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By Martine G. Brousse

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Scenario: You recently had surgery or ended up in the ER. One or more physicians evaluated you. Not all of them were part of your insurance network, and you are now receiving outrageous bills. You did not choose them or directly request their services. How can you get out of paying these fees?

This is routinely happening in this time of restricted insurance coverage, smaller networks, reduced choice of in-network providers and a growing trend among physicians of opting out of all contracts.

Appeals made by patients are often rejected. Reasons range from “it is the patient’s responsibility to use in-network providers” to “the policy has a strict exclusion for all out-of-network services.”

Understand that you may have to pay something for the services rendered to you. But before taking out your credit card, know that you do have options and rights.

1. Get the insurance company to pay

If the hospital is “in network,” but the insurance company paid a provider at the out-of-network rate, file an appeal and demand they pay the higher contracted rate based on the preferred contracted status of the facility. Other arguments to include: You had no choice in the matter; you went to the correct facility; services were medically necessary; this was the only specialist available; or none of the specialists on call were in-network providers (often the case with anesthesiologists).

Ask that the insurance company attempt to sign a one-time agreement with the physician. Inform the office that such deals are routinely (and gratefully) accepted.

2. Invoke your rights

Your patient’s rights include the rights to receive timely, appropriate, adequate, qualified care. If the in-network or preferred provider could not render the service soon enough; lacked the necessary qualifications, expertise or training; was too far away from your location; or if you could not trust him for specific reasons, your insurer must cover the out-of-network cost of the provider you chose.

If a service was rendered under emergency conditions, specific policy guidelines and regulations kick in. Public Health Service Act (PHS Act) section 2719A and the Affordable Care Act (“Obamacare”) require health insurance companies to fully cover emergency services in a hospital emergency department, whether or not the provider is in network, and require insurers to apply the same financial liability to the patient as if the care were in network.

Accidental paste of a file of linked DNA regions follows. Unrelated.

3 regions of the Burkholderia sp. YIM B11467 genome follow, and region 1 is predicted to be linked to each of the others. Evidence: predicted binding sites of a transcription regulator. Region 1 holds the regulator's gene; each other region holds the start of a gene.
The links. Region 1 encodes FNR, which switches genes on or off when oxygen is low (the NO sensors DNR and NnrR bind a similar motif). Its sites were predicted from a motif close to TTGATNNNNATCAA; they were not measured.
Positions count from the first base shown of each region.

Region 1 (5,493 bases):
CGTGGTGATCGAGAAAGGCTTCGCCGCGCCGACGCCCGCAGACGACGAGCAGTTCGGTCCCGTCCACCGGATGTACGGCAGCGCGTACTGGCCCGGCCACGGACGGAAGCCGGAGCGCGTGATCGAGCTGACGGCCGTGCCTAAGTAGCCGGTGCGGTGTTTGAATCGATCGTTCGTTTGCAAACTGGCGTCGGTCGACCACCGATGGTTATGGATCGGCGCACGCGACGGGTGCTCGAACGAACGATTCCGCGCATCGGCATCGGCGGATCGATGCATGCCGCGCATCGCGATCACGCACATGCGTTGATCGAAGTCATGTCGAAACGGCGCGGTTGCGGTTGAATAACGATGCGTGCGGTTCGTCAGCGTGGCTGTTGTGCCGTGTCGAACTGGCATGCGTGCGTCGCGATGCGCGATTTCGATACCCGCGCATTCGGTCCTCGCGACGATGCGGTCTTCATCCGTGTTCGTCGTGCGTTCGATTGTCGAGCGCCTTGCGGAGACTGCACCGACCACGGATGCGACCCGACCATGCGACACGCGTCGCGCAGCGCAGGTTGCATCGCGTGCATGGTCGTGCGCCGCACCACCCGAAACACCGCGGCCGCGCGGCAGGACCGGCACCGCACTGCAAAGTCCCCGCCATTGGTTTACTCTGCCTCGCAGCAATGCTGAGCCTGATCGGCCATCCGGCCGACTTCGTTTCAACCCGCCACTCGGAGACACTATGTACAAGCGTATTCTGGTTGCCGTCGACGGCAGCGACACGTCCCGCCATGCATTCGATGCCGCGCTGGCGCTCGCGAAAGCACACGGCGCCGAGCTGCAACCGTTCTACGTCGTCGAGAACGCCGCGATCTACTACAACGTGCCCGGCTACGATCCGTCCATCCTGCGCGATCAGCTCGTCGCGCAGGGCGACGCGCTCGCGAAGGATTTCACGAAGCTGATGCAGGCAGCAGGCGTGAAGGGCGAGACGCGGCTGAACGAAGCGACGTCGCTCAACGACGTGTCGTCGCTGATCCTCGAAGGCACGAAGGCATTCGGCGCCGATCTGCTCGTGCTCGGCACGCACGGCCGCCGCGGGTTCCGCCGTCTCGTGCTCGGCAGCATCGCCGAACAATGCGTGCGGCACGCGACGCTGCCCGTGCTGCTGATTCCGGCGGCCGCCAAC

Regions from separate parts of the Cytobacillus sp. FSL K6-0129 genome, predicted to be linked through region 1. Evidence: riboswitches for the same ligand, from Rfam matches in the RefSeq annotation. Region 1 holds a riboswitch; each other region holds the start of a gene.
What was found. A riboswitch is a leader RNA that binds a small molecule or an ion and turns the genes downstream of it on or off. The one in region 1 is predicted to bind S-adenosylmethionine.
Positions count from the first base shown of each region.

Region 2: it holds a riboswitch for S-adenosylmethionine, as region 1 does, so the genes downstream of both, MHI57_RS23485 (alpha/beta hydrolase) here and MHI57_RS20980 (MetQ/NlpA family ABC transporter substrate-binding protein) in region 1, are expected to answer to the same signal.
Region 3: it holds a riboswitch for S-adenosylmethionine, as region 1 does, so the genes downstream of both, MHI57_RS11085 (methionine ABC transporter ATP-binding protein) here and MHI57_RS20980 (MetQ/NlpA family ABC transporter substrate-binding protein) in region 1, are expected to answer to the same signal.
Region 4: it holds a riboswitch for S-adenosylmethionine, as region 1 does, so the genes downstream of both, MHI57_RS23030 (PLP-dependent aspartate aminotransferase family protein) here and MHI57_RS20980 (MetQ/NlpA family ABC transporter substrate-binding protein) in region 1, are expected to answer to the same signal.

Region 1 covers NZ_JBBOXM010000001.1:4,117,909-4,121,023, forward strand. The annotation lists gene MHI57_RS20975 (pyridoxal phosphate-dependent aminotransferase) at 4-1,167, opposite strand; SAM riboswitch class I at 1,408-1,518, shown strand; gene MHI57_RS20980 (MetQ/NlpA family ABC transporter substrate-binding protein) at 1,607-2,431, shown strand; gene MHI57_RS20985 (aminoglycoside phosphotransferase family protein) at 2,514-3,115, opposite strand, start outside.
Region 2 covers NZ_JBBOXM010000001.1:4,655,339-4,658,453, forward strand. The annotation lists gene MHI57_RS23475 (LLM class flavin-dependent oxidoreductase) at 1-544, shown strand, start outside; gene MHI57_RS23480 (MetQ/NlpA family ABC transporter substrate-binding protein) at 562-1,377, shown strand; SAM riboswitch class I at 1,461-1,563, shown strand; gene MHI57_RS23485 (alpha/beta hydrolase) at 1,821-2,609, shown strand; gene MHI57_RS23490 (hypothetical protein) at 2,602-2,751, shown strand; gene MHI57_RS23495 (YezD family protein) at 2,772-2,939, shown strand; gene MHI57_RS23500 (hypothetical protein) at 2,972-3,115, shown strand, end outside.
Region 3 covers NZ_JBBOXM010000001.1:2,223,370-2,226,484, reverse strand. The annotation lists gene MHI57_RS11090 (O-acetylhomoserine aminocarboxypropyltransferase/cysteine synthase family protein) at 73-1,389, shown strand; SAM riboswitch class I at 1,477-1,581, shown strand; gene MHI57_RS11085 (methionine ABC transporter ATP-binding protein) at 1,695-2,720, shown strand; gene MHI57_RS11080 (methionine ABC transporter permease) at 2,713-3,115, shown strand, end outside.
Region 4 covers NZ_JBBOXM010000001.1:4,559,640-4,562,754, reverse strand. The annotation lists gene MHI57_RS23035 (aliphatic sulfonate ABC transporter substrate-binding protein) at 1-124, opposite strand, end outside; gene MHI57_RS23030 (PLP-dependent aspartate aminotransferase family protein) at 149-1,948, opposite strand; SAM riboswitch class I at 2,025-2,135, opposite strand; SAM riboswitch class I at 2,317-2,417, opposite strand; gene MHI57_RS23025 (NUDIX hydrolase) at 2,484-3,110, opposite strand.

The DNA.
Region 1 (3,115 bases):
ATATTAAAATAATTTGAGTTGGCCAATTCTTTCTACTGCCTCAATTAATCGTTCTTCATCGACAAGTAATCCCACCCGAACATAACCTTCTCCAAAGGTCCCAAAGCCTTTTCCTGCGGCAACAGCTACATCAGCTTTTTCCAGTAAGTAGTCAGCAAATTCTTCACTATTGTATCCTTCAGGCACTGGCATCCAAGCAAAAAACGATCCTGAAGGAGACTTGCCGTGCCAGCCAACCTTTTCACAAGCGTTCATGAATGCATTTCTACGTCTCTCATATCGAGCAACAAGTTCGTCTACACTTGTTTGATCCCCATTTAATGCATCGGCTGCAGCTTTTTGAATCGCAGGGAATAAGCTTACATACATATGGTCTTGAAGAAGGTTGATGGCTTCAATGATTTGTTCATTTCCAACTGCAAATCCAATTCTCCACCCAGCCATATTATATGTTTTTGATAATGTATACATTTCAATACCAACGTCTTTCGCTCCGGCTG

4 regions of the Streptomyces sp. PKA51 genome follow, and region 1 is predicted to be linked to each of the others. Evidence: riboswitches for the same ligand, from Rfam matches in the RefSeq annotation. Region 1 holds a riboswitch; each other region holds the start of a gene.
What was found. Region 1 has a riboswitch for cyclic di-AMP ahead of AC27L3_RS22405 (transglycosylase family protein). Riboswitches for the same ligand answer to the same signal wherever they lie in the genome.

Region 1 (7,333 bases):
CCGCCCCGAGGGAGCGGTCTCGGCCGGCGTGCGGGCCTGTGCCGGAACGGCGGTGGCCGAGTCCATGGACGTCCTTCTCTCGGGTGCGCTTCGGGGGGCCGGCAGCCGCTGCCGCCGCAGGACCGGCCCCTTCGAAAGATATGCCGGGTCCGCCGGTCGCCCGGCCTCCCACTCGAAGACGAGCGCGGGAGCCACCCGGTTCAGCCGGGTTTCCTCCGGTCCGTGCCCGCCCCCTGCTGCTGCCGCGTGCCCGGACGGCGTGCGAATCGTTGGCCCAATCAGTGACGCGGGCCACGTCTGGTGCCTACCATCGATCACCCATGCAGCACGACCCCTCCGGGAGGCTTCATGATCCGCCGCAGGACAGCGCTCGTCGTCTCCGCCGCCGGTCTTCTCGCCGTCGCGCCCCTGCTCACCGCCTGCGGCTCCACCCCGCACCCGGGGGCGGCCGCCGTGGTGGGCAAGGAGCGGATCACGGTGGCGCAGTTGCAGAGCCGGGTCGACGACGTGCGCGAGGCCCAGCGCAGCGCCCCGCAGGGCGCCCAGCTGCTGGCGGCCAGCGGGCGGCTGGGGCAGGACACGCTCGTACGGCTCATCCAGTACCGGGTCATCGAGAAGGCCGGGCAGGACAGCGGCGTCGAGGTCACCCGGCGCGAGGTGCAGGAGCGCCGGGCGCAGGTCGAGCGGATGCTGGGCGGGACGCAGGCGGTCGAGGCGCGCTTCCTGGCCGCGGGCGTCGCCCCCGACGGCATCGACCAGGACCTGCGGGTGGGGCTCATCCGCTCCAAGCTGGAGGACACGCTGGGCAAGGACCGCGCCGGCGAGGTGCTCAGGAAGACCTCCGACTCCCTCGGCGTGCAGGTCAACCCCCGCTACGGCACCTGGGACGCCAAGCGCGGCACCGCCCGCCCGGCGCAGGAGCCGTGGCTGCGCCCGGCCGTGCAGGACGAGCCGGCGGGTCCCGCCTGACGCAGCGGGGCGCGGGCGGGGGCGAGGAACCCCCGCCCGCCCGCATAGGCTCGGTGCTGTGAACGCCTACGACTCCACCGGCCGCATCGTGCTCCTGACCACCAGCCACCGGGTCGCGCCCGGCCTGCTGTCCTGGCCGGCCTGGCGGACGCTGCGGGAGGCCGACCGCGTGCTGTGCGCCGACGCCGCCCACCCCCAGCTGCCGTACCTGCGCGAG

3. Call your state’s insurance commissioner

If your appeal is still denied despite these arguments, consult your state insurance commissioner’s website for information on how to submit a grievance against the health plan. Include a copy of all relevant documents when filing. Some states offer free phone consultations to determine whether you have a case.

4. Deal with the provider directly

A provider may refuse an insurance agreement or to write off your balance after an “in network” payment. Request to meet the office manager to negotiate. Meanwhile, send small monthly payments to avoid going into collection.

Your insurance representative may be able to help you determine an acceptable settlement, as would a billing advocate. Remember that a one-time “paid in full” remittance is more attractive than monthly payments.

5. Ask the referring physician

If all fails, contact your surgeon, explain the situation and ask for assistance. A noncontracted provider, counting on more referrals and work from his colleagues, may have to learn to be more flexible. Another physician is best placed to explain this delicate situation;  the referring physician, or his office manager, may be able to use their contacts with the facility’s officers to get a bill reduced or an application for financial assistance pushed through.

If the provider belongs to a medical group, as anesthesiologists and ER physicians often do, file a request for a review of your case and ask for a fee reduction directly with the managing director. They often are more sensitive to negative comments and potential backlash, especially if you indicate a copy is being forwarded to the referring physician and to the administrator of the facility.

In conclusion

A negative response to an insurance appeal or the initial refusal of a reduced fee should not deter patients from trying other tactics. Patient satisfaction and the threat of public exposure can encourage medical providers to “play nice.” Knowing your rights and demanding they are respected can make a difference, as can hiring a billing advocate or going up the corporate ladder.